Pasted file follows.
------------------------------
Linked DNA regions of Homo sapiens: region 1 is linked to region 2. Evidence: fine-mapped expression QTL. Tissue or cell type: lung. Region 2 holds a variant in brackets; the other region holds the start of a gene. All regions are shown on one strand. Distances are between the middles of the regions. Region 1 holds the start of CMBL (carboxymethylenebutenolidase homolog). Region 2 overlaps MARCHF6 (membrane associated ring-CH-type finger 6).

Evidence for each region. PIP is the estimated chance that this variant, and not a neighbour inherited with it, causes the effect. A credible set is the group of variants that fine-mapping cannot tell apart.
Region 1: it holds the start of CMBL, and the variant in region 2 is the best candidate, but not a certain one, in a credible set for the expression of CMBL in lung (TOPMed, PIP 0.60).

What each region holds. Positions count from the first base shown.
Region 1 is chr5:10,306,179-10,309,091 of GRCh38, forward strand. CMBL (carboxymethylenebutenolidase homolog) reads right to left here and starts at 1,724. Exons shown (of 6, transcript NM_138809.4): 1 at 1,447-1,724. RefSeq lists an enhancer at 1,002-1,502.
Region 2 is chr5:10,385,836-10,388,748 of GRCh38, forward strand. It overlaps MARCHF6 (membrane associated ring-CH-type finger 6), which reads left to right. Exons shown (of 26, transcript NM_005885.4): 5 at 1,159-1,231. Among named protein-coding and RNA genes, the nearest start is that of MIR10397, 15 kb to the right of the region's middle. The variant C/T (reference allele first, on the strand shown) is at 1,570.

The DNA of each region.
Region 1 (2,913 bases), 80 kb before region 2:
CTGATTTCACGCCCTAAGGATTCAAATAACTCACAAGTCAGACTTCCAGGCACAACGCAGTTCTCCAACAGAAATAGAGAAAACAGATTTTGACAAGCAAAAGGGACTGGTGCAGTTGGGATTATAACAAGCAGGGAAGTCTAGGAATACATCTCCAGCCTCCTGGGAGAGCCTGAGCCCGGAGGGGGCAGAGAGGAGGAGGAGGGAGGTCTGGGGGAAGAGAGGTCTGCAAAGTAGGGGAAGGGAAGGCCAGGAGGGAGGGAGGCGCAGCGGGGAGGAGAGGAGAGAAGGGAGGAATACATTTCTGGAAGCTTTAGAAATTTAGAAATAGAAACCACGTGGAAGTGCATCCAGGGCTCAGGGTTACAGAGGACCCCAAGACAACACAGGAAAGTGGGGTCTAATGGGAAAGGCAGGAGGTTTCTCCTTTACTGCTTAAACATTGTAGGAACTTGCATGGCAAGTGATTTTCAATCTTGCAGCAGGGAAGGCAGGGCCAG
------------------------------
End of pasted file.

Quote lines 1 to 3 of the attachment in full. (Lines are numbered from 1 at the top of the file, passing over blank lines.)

Linked DNA regions of Homo sapiens: region 1 is linked to region 2. Evidence: fine-mapped expression QTL. Tissue or cell type: lung. Region 2 holds a variant in brackets; the other region holds the start of a gene. All regions are shown on one strand. Distances are between the middles of the regions. Region 1 holds the start of CMBL (carboxymethylenebutenolidase homolog). Region 2 overlaps MARCHF6 (membrane associated ring-CH-type finger 6).

Evidence for each region. PIP is the estimated chance that this variant, and not a neighbour inherited with it, causes the effect. A credible set is the group of variants that fine-mapping cannot tell apart.
Region 1: it holds the start of CMBL, and the variant in region 2 is the best candidate, but not a certain one, in a credible set for the expression of CMBL in lung (TOPMed, PIP 0.60).